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  • - The birth of Christ took place before the death of Herod, and the evidence of Josephus fixes the death of Herod, with some approach to certainty, in the early spring of 4 B.C. Josephus, indeed, while he tells us that Herod died not long before Passover, nowhere names the exact year; but he gives four calculations which serve to connect Herod's death with more or less known points, namely, the length of Herod's own reign, both from his de jure and from his de facto accession, and the length of the reigns of two of his successors, Archelaus and Herod Philip, to the date of their deposition and death respectively.
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  • In 52 B.C. he passed a fresh law de jure magistratuum which cut away the ground beneath Caesar's feet by making it possible to provide a successor to the Gallic provinces before the close of 49 B.C., which meant that Caesar would become for some months a private person, and thus liable to be called to account for his unconstitutional acts.
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  • A tribunal does this not because it has any right or power of its own in the matter, but because the people have, in enacting the Constitution as a supreme law, declared that all other laws inconsistent with it are ipso jure void.
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  • The donations of Pippin and Charlemagne established him as sovereign de facto; the donation of Constantine was to proclaim him as sovereign de jure.
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  • The very name of his historic treatise, De jure belli ac pacis (1625), shows the subordination of peace to the main subject of war.
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  • In 1213 the pope, became not only the nominal suzerain but, de facto and de jure, the veritable sovereign of England, and during the last years of John and the first years of Henry III.
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  • In the winter of 1604 he composed (but did not publish) a treatise entitled De jure praedae.
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  • It shows that the principles and the plan of the celebrated De jure belli, which was not composed t1111625,more than twenty years after,had already been conceived by a youth of twenty-one.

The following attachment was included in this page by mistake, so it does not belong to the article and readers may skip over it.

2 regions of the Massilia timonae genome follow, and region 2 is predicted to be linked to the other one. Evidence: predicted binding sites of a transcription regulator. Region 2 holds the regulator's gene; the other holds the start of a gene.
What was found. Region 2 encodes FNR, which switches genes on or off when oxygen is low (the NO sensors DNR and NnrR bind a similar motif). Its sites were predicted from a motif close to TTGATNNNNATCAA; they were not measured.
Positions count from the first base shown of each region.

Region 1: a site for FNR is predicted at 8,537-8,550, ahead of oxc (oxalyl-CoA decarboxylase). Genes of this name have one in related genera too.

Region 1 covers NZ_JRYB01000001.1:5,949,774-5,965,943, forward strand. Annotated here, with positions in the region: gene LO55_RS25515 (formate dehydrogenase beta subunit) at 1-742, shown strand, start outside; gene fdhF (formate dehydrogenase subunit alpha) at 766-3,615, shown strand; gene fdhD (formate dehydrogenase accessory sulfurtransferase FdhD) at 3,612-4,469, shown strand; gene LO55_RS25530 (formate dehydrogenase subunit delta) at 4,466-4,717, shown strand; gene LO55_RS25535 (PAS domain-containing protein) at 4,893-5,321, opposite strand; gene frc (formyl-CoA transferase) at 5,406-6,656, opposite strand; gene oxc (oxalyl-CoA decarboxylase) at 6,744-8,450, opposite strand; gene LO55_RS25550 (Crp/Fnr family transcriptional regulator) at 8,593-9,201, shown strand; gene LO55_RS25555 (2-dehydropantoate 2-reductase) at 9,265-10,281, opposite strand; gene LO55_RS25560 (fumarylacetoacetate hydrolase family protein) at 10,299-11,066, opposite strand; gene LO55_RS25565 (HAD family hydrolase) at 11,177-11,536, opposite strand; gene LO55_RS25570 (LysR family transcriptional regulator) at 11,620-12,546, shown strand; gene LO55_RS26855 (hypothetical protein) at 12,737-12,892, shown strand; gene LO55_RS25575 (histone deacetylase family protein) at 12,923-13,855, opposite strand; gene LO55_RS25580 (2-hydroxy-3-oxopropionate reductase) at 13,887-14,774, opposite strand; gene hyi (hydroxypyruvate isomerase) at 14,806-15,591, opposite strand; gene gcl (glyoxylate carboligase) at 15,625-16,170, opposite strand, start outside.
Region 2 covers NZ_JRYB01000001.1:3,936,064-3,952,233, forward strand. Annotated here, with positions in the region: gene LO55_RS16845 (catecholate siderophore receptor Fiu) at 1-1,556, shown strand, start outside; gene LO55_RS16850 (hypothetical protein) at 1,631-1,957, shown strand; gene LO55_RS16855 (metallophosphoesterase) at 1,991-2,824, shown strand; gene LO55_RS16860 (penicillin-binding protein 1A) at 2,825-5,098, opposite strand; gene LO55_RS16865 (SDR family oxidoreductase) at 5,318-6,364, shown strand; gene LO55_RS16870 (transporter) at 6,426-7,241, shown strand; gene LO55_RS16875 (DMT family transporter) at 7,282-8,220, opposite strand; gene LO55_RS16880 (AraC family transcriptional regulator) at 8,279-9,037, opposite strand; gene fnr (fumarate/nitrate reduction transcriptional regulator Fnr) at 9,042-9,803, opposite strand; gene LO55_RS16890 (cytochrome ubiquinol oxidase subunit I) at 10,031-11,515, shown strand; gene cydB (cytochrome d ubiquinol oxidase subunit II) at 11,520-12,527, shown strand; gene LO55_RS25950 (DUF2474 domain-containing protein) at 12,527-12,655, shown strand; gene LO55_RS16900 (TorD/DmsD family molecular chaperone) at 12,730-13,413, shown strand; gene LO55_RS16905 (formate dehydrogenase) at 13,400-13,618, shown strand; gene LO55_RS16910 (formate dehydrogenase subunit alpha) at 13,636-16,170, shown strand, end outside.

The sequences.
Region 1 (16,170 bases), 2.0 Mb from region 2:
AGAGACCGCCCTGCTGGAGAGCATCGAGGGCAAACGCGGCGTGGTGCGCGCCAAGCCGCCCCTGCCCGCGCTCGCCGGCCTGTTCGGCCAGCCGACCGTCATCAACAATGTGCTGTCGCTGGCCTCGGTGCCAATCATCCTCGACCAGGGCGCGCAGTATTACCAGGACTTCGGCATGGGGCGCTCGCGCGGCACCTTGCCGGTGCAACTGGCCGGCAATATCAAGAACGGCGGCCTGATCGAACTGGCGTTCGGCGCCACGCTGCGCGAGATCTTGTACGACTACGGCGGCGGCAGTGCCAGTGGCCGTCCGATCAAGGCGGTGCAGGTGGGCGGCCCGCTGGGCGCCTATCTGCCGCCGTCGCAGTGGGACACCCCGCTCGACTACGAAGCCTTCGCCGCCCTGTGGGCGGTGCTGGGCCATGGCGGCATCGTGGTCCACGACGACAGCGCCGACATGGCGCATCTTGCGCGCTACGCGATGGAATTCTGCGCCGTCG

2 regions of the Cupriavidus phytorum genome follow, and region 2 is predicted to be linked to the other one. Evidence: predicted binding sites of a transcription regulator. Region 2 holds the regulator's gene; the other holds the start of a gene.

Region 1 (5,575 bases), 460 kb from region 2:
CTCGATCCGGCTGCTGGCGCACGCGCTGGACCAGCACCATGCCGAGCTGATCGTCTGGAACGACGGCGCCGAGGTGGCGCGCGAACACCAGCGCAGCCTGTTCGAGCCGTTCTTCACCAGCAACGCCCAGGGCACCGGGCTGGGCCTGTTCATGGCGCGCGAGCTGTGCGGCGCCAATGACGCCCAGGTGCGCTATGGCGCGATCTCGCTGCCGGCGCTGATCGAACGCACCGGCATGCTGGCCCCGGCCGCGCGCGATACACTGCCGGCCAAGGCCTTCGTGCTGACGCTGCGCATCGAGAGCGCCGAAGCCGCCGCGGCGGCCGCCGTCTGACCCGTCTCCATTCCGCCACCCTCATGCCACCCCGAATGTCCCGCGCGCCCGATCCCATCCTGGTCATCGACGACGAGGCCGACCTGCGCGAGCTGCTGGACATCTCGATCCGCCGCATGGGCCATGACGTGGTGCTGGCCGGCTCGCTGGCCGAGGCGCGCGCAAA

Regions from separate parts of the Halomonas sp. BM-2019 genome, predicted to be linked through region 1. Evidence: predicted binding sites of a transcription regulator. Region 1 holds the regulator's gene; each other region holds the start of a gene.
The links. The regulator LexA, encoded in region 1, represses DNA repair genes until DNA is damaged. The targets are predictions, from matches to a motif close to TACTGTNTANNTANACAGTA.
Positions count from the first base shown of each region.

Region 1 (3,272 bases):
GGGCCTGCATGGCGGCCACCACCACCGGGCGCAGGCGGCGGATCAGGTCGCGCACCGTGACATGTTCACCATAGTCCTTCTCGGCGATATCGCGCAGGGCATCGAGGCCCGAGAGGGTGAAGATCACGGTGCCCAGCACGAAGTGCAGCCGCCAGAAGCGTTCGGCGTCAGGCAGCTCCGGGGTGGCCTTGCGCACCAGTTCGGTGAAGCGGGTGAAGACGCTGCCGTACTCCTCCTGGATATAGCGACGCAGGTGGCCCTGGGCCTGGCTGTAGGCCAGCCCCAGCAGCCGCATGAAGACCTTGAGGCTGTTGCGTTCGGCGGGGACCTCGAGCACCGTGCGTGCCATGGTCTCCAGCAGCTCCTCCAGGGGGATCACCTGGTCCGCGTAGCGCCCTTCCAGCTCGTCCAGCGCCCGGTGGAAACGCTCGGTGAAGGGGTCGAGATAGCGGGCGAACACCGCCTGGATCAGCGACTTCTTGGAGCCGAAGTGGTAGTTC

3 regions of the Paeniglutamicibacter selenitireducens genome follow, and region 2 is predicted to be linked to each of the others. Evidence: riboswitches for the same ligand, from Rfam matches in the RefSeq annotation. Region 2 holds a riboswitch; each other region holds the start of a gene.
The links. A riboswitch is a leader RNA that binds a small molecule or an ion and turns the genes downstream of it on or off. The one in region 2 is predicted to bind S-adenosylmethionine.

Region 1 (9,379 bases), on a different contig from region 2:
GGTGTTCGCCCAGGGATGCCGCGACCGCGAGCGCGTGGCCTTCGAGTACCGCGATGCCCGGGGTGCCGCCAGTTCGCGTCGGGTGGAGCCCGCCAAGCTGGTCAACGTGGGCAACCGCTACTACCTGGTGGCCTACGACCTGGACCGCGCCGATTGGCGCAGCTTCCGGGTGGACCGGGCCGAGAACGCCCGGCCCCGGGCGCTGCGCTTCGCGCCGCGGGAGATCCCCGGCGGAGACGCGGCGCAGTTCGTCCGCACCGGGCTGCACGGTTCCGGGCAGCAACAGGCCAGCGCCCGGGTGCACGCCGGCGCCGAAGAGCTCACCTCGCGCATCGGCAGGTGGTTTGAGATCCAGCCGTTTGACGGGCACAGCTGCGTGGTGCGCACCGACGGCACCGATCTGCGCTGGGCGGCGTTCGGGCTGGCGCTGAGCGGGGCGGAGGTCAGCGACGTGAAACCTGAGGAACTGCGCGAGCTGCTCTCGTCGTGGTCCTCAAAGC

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  • The discovery of the MS. of the De jure praedae discloses the whole history of Grotius's ideas, and shows that from youth upwards he had steadily read and meditated in one direction, that, namely, of which the famous De jure belli was the mature product.
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  • In the De jure praedae of 1604 there is much more than the germ of the later treatise De jure belli.
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  • The Jus pacis was an addition introduced first in the later work, an insertion which is the cause of not a little of the confused arrangement which has been found fault with in the De jure belli.
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  • The De jure praedae further demonstrates that Grotius was originally determined to this subject, not by any speculative intellectual interest, but by a special occasion presented by his professional engagements.
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  • A short treatise which was printed in 1609, Grotius says without his permission, under the title of Mare liberum, is nothing more than a chapter - the 12th - of the De jure praedae.
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  • In these circumstances the De jure belli et pacis was composed.
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  • In March 1625 the printing of the De jure belli, which had taken four months, was completed, and the edition despatched to the fair at Frankfort.
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  • Grotius was a great jurist, and his De jure belli et pacis (Paris, 1625), though not the first attempt in modern times to ascertain the principles of jurisprudence, went far more fundamentally into the discussion than any one had done before him.
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  • The De jure exerted little influence on the practice of belligerents, yet its publication was an epoch in the science.
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  • For a saner judgment and a brief abstract of the contents of the De jure, consult J.